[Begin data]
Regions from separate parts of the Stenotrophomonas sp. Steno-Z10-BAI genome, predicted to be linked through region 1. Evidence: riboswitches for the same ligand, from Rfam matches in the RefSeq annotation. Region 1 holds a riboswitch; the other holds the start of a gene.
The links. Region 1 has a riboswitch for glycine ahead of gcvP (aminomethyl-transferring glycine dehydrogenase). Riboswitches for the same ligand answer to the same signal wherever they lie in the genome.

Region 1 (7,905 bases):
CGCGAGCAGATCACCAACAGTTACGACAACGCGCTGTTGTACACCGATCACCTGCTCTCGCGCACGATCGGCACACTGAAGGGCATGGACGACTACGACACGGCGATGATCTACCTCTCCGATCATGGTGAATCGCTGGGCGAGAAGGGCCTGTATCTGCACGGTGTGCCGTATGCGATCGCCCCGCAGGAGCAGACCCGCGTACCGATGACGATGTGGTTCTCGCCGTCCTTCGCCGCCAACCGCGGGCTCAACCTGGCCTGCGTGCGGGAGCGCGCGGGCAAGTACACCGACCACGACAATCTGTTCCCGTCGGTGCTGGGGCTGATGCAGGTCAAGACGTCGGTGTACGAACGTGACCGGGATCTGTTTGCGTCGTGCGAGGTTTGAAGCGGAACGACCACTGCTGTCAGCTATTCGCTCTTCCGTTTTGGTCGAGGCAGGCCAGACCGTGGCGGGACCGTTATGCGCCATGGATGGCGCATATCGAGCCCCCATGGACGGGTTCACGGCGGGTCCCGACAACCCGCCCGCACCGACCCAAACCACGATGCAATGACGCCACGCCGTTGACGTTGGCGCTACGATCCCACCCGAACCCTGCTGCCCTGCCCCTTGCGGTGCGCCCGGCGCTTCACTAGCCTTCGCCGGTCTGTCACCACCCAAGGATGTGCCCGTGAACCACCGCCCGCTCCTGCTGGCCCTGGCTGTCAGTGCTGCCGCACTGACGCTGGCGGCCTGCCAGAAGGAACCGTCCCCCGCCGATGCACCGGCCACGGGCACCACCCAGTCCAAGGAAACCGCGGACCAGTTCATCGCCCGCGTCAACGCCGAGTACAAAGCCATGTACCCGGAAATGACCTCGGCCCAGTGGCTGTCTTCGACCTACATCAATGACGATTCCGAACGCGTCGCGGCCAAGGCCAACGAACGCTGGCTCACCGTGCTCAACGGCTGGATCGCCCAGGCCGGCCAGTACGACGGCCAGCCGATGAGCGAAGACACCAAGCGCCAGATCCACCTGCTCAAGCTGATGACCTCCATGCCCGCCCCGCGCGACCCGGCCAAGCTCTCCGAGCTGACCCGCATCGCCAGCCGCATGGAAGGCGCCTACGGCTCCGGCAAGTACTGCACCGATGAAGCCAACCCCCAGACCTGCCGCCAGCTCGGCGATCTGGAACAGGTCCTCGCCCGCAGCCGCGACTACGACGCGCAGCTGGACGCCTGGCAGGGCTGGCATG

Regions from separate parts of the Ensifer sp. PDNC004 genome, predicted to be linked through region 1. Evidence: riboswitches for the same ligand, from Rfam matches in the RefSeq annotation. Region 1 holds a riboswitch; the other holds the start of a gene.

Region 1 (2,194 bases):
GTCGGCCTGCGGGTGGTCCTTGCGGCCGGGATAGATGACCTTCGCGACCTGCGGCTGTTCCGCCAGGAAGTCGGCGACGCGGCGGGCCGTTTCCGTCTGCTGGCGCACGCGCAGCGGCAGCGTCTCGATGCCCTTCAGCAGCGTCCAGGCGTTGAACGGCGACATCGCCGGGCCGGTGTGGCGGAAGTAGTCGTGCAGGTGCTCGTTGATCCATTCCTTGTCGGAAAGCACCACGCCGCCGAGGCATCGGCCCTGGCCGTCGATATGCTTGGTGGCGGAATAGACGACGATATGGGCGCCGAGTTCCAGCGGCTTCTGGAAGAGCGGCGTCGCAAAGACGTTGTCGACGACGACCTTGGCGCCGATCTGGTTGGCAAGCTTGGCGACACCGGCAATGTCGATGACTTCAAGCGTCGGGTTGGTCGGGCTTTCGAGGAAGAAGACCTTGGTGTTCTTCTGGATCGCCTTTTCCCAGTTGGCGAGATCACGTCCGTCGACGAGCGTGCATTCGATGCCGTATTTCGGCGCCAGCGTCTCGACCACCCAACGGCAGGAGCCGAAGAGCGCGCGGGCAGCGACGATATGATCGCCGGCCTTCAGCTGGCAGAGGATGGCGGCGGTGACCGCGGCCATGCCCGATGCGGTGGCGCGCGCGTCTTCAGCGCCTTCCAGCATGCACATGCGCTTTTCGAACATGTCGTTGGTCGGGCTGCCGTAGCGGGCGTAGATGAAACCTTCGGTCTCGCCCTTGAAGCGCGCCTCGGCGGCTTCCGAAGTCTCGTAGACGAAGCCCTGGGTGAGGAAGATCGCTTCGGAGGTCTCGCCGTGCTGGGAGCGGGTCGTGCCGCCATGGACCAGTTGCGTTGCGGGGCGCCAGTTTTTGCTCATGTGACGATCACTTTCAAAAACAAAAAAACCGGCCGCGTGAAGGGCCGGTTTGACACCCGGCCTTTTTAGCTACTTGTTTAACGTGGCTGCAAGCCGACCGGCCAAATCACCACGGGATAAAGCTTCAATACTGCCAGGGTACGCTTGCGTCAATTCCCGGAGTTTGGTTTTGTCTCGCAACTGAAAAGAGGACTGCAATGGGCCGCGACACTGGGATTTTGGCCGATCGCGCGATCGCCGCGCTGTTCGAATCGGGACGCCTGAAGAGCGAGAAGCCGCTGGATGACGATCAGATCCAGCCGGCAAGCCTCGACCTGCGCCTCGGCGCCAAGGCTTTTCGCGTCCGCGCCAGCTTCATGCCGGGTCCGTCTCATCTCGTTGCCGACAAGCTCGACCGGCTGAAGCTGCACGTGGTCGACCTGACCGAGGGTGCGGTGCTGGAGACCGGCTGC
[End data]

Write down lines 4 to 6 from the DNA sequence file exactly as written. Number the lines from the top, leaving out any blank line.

CGCGAGCAGATCACCAACAGTTACGACAACGCGCTGTTGTACACCGATCACCTGCTCTCGCGCACGATCGGCACACTGAAGGGCATGGACGACTACGACACGGCGATGATCTACCTCTCCGATCATGGTGAATCGCTGGGCGAGAAGGGCCTGTATCTGCACGGTGTGCCGTATGCGATCGCCCCGCAGGAGCAGACCCGCGTACCGATGACGATGTGGTTCTCGCCGTCCTTCGCCGCCAACCGCGGGCTCAACCTGGCCTGCGTGCGGGAGCGCGCGGGCAAGTACACCGACCACGACAATCTGTTCCCGTCGGTGCTGGGGCTGATGCAGGTCAAGACGTCGGTGTACGAACGTGACCGGGATCTGTTTGCGTCGTGCGAGGTTTGAAGCGGAACGACCACTGCTGTCAGCTATTCGCTCTTCCGTTTTGGTCGAGGCAGGCCAGACCGTGGCGGGACCGTTATGCGCCATGGATGGCGCATATCGAGCCCCCATGGACGGGTTCACGGCGGGTCCCGACAACCCGCCCGCACCGACCCAAACCACGATGCAATGACGCCACGCCGTTGACGTTGGCGCTACGATCCCACCCGAACCCTGCTGCCCTGCCCCTTGCGGTGCGCCCGGCGCTTCACTAGCCTTCGCCGGTCTGTCACCACCCAAGGATGTGCCCGTGAACCACCGCCCGCTCCTGCTGGCCCTGGCTGTCAGTGCTGCCGCACTGACGCTGGCGGCCTGCCAGAAGGAACCGTCCCCCGCCGATGCACCGGCCACGGGCACCACCCAGTCCAAGGAAACCGCGGACCAGTTCATCGCCCGCGTCAACGCCGAGTACAAAGCCATGTACCCGGAAATGACCTCGGCCCAGTGGCTGTCTTCGACCTACATCAATGACGATTCCGAACGCGTCGCGGCCAAGGCCAACGAACGCTGGCTCACCGTGCTCAACGGCTGGATCGCCCAGGCCGGCCAGTACGACGGCCAGCCGATGAGCGAAGACACCAAGCGCCAGATCCACCTGCTCAAGCTGATGACCTCCATGCCCGCCCCGCGCGACCCGGCCAAGCTCTCCGAGCTGACCCGCATCGCCAGCCGCATGGAAGGCGCCTACGGCTCCGGCAAGTACTGCACCGATGAAGCCAACCCCCAGACCTGCCGCCAGCTCGGCGATCTGGAACAGGTCCTCGCCCGCAGCCGCGACTACGACGCGCAGCTGGACGCCTGGCAGGGCTGGCATG

Regions from separate parts of the Ensifer sp. PDNC004 genome, predicted to be linked through region 1. Evidence: riboswitches for the same ligand, from Rfam matches in the RefSeq annotation. Region 1 holds a riboswitch; the other holds the start of a gene.

Region 1 (2,194 bases):